For landscape photography, this is the place to be. It’s magical. After a wildlife packed trip, it could be a great place to recharge on your last few days. It offers the chance to relax and get in touch with nature without the worry of bears around.
5. Port Hardy
Port Hardy is located at the north end of Vancouver Island. It is a great place to see coastal wolves, though spotting these intelligent, photogenic animals is never guaranteed.
They are highly in tune with their surroundings, meaning they are aware of everything close to them. However, Port Hardy is a great place to try your luck with finding them.
Camera gear for the Great Bear Rainforest
With regards to camera gear, I would recommend packing light. Although it depends on where you choose to go and what you do, it is still likely that you could find yourself in small float planes that have strict weight requirements.
In addition to this, walking is a great way to see the wilderness, and you don’t want to carry a big, heavy 600mm f/4.
To get the best images in all sorts of conditions, including both land and sea, I would recommend a 100-400mm zoom. It’s very versatile and easy to travel with. You can use it in a rocking boat and still get enough reach for most situations.
Spare batteries and memory cards are essential, as you could be out all day and you don’t want to miss the shot. Tripods are handy for shooting long exposures or landscapes from land, but are less useful in a boat. You’ll get on better with a hand-held camera.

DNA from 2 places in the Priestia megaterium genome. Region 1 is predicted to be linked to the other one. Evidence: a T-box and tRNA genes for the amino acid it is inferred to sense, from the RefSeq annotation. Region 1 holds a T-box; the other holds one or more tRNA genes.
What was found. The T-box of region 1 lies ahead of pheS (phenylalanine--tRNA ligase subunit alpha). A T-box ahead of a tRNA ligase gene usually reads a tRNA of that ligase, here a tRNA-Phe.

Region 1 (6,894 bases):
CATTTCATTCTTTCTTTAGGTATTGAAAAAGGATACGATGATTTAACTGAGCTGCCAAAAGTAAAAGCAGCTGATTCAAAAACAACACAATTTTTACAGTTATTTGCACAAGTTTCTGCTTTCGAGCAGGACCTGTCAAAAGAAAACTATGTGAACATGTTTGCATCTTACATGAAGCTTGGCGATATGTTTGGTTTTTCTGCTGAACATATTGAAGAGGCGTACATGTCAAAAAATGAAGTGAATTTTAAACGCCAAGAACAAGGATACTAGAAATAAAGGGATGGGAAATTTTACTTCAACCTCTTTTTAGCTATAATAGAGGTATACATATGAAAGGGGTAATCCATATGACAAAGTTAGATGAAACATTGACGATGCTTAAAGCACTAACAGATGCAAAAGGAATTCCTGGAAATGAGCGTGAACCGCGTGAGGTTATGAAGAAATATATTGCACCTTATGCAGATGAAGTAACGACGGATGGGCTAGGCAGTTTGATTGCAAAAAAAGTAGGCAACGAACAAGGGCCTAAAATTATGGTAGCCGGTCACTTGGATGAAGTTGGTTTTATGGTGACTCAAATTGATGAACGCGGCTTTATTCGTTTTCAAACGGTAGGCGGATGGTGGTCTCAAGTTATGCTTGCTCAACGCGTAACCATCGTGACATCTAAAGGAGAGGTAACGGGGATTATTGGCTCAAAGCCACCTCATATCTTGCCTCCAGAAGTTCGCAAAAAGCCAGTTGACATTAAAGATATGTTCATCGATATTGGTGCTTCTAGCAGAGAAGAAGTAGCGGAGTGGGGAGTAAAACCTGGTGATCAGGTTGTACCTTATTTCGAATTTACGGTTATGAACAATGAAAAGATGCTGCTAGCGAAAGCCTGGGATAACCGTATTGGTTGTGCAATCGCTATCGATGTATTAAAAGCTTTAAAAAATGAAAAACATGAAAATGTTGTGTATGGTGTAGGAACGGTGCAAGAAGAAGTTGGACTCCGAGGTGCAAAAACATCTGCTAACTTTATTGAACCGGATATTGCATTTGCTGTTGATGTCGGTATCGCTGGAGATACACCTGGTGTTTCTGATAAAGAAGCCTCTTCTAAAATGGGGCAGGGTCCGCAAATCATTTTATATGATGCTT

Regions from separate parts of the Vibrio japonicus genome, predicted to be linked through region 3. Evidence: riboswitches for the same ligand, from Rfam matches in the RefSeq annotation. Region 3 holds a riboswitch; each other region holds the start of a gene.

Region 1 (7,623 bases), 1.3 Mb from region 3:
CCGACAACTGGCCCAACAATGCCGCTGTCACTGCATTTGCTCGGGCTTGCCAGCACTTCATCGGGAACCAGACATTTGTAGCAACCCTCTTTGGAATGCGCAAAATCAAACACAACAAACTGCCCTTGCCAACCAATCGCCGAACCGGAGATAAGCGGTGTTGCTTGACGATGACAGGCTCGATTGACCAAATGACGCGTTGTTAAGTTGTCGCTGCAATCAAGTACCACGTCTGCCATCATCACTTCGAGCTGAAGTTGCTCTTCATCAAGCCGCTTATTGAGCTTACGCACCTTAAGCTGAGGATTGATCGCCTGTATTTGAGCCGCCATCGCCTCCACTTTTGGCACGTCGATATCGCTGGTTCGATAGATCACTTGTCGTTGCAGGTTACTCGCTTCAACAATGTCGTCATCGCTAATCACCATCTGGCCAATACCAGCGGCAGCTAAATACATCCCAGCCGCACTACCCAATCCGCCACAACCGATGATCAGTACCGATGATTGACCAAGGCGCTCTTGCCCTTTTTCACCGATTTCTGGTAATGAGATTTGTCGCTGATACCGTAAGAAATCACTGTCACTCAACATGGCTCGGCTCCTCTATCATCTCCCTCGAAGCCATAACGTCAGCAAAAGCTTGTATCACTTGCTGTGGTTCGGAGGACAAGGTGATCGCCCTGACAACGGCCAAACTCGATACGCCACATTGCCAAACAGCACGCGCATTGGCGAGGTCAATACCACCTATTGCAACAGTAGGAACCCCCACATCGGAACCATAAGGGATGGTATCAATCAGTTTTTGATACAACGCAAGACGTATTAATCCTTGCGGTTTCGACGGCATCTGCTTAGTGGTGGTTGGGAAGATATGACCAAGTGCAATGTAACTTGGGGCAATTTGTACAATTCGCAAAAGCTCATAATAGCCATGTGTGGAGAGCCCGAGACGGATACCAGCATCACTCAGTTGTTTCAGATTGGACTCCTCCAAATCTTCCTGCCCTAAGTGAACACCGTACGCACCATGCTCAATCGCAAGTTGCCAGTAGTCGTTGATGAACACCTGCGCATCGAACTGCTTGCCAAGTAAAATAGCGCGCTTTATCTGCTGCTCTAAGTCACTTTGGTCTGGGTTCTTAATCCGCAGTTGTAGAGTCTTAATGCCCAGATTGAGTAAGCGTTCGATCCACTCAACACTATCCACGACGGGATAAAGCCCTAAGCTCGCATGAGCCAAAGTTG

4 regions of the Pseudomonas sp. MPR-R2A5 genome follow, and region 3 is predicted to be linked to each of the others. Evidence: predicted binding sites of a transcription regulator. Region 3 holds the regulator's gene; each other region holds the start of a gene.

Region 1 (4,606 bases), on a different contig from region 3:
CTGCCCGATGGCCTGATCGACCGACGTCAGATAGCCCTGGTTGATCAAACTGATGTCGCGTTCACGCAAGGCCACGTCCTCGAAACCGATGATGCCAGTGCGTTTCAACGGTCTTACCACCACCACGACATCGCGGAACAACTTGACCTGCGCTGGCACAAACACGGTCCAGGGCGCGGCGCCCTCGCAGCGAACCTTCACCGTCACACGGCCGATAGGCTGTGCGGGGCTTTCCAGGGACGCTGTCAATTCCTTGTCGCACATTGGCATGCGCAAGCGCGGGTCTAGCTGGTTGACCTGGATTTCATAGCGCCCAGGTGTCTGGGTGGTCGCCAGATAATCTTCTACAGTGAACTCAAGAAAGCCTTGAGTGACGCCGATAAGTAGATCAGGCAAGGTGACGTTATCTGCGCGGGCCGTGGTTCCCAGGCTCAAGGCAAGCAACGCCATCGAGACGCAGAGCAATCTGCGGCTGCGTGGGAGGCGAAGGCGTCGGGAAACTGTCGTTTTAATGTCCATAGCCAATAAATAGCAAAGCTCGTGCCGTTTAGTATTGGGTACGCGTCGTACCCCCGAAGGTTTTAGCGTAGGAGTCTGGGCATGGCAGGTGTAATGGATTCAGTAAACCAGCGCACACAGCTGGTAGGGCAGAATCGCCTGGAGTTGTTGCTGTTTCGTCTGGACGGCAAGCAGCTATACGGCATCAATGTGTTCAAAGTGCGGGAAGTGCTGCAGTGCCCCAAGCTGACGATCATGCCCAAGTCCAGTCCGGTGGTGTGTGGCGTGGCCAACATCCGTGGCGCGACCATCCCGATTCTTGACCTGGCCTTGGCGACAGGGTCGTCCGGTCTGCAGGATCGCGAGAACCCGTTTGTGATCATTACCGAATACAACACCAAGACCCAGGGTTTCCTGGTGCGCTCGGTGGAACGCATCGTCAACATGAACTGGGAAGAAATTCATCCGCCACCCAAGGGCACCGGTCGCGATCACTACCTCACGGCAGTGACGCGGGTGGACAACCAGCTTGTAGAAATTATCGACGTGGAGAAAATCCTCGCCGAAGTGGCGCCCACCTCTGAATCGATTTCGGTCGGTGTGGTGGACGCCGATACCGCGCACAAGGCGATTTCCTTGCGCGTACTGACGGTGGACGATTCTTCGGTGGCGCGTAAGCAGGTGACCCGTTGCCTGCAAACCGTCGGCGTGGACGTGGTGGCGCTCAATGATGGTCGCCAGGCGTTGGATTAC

Rain covers are a good idea too, as you never know what the weather will do next. Images of bears in the rain can look especially fantastic.
I use fast aperture lenses because I often find myself in situations with low light. Having a fast aperture of f/2.8 is great as it allows me to photograph earlier and later in the day. Having both full and crop sensor cameras is a great option too, because if I need more reach I can put the long lens on the crop sensor camera.
Teleconverters are another option, but they do reduce the aperture of the lenses, affecting their performance in low light. Also, when photographing breaching whales, you want to have a fast autofocus as they don’t hang around for long.
Teleconverters can sometimes slow autofocus down, and you may find that the camera is hunting more and not finding focus. However, they are still a great idea and very useful for slow-moving bears walking along a beach.
Read more: How to Photograph Wildlife in Low Light
Photographing wildlife in the Great Bear Rainforest
When it comes to photographing bears, there are many ways to get great shots. If you are on the coast photographing from a boat, the bears can be a bit far away. Having a lens that is 300mm or longer is helpful.
Bear in mind that the rocking of the boat can make it hard to frame the shot with a lens longer than 300mm. A fast shutter speed will reduce the motion blur that may occur, but a 600mm lens is going to exaggerate the movement and make it difficult to compose an image.